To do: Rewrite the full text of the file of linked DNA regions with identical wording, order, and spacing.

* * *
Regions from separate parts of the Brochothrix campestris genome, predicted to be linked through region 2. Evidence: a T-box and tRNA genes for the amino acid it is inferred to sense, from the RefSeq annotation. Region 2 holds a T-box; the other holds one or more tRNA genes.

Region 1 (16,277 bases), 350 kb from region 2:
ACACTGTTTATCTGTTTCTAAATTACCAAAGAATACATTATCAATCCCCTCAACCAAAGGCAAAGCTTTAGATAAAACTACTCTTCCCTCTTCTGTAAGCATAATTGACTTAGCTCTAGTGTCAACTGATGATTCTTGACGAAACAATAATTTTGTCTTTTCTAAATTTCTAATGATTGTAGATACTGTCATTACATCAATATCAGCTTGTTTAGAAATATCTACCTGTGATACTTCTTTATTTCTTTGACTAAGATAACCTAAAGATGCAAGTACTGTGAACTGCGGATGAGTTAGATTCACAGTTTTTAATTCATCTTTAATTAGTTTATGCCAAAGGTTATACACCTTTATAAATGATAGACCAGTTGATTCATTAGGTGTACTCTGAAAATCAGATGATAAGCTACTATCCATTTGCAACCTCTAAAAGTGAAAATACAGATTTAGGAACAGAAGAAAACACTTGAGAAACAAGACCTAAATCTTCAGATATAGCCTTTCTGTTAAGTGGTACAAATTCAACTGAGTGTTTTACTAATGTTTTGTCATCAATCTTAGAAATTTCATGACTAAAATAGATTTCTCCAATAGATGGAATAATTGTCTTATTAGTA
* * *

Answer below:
Regions from separate parts of the Brochothrix campestris genome, predicted to be linked through region 2. Evidence: a T-box and tRNA genes for the amino acid it is inferred to sense, from the RefSeq annotation. Region 2 holds a T-box; the other holds one or more tRNA genes.

Region 1 (16,277 bases), 350 kb from region 2:
ACACTGTTTATCTGTTTCTAAATTACCAAAGAATACATTATCAATCCCCTCAACCAAAGGCAAAGCTTTAGATAAAACTACTCTTCCCTCTTCTGTAAGCATAATTGACTTAGCTCTAGTGTCAACTGATGATTCTTGACGAAACAATAATTTTGTCTTTTCTAAATTTCTAATGATTGTAGATACTGTCATTACATCAATATCAGCTTGTTTAGAAATATCTACCTGTGATACTTCTTTATTTCTTTGACTAAGATAACCTAAAGATGCAAGTACTGTGAACTGCGGATGAGTTAGATTCACAGTTTTTAATTCATCTTTAATTAGTTTATGCCAAAGGTTATACACCTTTATAAATGATAGACCAGTTGATTCATTAGGTGTACTCTGAAAATCAGATGATAAGCTACTATCCATTTGCAACCTCTAAAAGTGAAAATACAGATTTAGGAACAGAAGAAAACACTTGAGAAACAAGACCTAAATCTTCAGATATAGCCTTTCTGTTAAGTGGTACAAATTCAACTGAGTGTTTTACTAATGTTTTGTCATCAATCTTAGAAATTTCATGACTAAAATAGATTTCTCCAATAGATGGAATAATTGTCTTATTAGTA